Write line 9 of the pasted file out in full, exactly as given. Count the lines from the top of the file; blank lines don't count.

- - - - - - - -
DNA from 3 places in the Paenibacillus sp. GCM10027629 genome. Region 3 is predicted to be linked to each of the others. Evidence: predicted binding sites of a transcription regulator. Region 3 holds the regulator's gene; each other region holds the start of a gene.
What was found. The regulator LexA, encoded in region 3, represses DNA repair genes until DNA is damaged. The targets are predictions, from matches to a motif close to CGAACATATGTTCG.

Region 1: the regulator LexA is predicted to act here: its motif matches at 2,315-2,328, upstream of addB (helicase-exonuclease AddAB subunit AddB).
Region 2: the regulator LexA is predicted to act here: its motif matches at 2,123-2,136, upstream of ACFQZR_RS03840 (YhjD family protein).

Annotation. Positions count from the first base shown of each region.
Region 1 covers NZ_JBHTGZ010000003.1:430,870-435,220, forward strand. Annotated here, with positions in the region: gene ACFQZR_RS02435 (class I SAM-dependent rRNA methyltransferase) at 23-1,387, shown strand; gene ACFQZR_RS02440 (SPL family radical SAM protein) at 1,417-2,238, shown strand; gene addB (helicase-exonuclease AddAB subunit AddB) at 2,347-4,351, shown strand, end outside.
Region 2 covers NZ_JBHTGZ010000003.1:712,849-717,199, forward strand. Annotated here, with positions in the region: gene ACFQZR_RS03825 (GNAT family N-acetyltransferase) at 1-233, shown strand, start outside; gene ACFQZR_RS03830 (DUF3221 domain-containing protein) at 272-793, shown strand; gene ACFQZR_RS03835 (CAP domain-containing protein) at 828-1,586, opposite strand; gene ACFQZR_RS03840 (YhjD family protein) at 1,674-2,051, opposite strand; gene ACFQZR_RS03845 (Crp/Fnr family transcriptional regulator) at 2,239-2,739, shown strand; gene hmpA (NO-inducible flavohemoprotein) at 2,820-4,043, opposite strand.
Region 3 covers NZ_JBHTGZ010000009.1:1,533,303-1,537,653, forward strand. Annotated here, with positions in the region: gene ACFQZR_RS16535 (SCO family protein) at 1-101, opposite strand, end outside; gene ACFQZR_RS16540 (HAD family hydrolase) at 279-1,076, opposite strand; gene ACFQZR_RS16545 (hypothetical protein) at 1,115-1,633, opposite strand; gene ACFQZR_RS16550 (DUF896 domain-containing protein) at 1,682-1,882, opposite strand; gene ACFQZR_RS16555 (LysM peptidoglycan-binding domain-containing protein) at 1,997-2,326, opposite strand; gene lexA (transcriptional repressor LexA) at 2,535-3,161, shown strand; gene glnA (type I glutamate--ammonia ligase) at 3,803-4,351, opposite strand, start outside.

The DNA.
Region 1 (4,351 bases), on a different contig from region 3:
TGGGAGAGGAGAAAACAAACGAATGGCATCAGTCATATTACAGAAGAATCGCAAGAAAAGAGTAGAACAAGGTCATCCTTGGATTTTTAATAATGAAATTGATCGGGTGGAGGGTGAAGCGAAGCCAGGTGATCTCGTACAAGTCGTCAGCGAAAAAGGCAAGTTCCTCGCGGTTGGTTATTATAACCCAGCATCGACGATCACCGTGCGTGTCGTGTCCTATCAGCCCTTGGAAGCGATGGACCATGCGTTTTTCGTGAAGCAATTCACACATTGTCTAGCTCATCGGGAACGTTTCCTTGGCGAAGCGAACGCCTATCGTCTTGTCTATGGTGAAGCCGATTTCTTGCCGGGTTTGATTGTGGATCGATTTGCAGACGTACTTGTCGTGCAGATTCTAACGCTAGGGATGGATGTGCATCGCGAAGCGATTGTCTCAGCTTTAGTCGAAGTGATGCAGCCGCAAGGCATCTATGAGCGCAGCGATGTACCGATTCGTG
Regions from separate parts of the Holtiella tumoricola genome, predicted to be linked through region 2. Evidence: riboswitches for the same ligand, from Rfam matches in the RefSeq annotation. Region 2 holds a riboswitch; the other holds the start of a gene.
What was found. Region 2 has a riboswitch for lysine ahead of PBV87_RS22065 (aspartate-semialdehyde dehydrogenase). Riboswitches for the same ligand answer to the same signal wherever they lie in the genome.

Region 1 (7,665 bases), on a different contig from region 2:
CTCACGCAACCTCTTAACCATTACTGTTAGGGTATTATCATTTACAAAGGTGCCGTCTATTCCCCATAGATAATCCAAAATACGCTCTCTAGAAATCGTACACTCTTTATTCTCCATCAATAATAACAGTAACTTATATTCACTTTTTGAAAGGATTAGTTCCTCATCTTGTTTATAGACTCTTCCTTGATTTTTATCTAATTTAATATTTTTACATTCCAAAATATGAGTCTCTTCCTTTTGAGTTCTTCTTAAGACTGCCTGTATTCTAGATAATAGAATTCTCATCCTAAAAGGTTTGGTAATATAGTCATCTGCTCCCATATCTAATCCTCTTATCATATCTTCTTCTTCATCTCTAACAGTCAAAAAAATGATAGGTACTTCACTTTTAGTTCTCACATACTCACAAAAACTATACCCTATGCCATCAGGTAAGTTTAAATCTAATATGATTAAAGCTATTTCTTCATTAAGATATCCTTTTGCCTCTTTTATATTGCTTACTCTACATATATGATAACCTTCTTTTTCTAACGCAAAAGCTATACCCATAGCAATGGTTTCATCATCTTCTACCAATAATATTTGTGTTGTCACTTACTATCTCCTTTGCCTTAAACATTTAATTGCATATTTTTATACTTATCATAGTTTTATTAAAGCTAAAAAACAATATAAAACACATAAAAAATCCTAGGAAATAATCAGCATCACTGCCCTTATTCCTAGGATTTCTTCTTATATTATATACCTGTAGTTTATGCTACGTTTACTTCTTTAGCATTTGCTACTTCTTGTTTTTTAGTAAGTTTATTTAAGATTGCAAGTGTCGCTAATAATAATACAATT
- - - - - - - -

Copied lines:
The DNA.